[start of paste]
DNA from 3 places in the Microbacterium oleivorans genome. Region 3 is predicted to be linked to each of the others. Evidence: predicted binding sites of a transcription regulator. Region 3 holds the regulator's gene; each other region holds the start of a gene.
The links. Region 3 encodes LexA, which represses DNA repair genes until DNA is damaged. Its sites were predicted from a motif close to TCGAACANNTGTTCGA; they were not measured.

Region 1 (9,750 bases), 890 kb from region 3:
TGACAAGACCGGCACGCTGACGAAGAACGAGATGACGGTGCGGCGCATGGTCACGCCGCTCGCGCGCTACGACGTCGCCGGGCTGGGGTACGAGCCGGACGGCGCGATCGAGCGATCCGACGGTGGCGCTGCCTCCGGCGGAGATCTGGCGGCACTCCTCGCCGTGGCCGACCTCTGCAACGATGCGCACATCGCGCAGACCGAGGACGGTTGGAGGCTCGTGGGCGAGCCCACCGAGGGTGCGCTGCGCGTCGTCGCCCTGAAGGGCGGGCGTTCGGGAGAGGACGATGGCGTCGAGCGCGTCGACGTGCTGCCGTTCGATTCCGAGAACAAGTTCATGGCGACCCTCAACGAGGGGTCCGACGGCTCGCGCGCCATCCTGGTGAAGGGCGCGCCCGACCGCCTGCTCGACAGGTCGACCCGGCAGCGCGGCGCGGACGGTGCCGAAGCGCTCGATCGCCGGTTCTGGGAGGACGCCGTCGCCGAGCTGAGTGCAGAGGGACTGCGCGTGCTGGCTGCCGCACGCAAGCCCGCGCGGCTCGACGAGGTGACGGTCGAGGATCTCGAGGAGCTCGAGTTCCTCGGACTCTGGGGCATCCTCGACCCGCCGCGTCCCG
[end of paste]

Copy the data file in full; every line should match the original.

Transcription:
DNA from 3 places in the Microbacterium oleivorans genome. Region 3 is predicted to be linked to each of the others. Evidence: predicted binding sites of a transcription regulator. Region 3 holds the regulator's gene; each other region holds the start of a gene.
The links. Region 3 encodes LexA, which represses DNA repair genes until DNA is damaged. Its sites were predicted from a motif close to TCGAACANNTGTTCGA; they were not measured.

Region 1 (9,750 bases), 890 kb from region 3:
TGACAAGACCGGCACGCTGACGAAGAACGAGATGACGGTGCGGCGCATGGTCACGCCGCTCGCGCGCTACGACGTCGCCGGGCTGGGGTACGAGCCGGACGGCGCGATCGAGCGATCCGACGGTGGCGCTGCCTCCGGCGGAGATCTGGCGGCACTCCTCGCCGTGGCCGACCTCTGCAACGATGCGCACATCGCGCAGACCGAGGACGGTTGGAGGCTCGTGGGCGAGCCCACCGAGGGTGCGCTGCGCGTCGTCGCCCTGAAGGGCGGGCGTTCGGGAGAGGACGATGGCGTCGAGCGCGTCGACGTGCTGCCGTTCGATTCCGAGAACAAGTTCATGGCGACCCTCAACGAGGGGTCCGACGGCTCGCGCGCCATCCTGGTGAAGGGCGCGCCCGACCGCCTGCTCGACAGGTCGACCCGGCAGCGCGGCGCGGACGGTGCCGAAGCGCTCGATCGCCGGTTCTGGGAGGACGCCGTCGCCGAGCTGAGTGCAGAGGGACTGCGCGTGCTGGCTGCCGCACGCAAGCCCGCGCGGCTCGACGAGGTGACGGTCGAGGATCTCGAGGAGCTCGAGTTCCTCGGACTCTGGGGCATCCTCGACCCGCCGCGTCCCG